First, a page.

Thursday, May 17, 2012

policing for profit

Civil forfeiture threatens the property rights of all Americans.  These laws allow the police to seize your home, car, cash or other property upon the mere suspicion that it has been used or involved in criminal activity.
Do you think someone is exaggerating? Think again.

Law enforcement can confiscate your property and/or money...and keep it. You don't have to be proven guilty; you don't even have to be charged with a crime for them to be able to keep it. Law enforcement can simply say that it looks as if the property or cash was used criminally or as if it was gotten illegally. They don't have to prove it; they need only suspect it.

From a 2008 NPR article:
As a tactic in the war on drugs, law enforcement pursues that drug money and is then allowed to keep a portion as an incentive to fight crime.
As a result, the amount of drug dollars flowing into local police budgets is staggering. Justice Department figures show that in the past four years alone, the amount of assets seized by local law enforcement agencies across the nation enrolled in the federal program—the vast majority of it cash—has tripled, from $567 million to $1.6 billion. And that doesn't include tens of millions more the agencies got from state asset forfeiture programs.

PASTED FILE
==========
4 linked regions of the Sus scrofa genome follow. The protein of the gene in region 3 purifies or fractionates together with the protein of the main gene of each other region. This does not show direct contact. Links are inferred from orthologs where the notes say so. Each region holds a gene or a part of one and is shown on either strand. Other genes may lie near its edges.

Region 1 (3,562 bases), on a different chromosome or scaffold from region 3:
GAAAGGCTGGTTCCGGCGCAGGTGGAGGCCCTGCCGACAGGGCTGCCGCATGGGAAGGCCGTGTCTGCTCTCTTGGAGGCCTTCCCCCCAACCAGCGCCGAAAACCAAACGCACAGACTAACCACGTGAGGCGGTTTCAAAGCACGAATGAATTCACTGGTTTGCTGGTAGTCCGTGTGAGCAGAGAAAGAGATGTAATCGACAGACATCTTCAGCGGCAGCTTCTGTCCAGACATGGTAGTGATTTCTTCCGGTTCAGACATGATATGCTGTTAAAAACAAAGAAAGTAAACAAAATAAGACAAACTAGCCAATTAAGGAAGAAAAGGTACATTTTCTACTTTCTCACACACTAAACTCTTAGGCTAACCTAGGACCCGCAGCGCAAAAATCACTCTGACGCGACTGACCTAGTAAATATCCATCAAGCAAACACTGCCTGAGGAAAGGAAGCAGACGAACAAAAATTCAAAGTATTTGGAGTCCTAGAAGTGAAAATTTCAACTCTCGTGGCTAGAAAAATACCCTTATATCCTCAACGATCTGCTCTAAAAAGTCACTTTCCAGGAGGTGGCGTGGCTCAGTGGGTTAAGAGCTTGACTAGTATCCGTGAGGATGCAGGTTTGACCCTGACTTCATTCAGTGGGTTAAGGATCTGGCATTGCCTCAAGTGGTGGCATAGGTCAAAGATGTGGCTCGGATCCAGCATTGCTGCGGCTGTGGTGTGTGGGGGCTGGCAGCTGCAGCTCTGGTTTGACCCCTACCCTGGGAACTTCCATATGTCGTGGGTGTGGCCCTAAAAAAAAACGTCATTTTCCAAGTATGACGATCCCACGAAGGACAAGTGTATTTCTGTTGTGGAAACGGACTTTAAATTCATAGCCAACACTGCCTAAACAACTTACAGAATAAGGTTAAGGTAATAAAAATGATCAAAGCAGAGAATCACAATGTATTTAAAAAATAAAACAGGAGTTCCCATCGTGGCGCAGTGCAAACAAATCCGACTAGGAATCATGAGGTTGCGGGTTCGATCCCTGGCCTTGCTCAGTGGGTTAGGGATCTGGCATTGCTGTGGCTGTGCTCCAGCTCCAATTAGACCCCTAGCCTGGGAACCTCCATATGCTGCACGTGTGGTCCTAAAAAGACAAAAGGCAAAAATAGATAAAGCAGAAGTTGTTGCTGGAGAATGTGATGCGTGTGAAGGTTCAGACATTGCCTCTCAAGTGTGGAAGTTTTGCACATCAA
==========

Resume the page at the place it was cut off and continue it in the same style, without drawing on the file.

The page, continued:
Property forfeiture is a very profitable business for law enforcement agencies so they have every reason to continue the practice.
In the 22 years from 1989 to 2010, an estimated $12.6 billion in assets were seized by U.S. Attorneys in asset forfeiture cases. The growth rate during that time frame averaged an annual +19.4%. For just 2010 alone, the value of assets seized grew by +52.8% over 2009 and equaled 6 times greater than that for 1989.
It is past time to pull law enforcement back under control.

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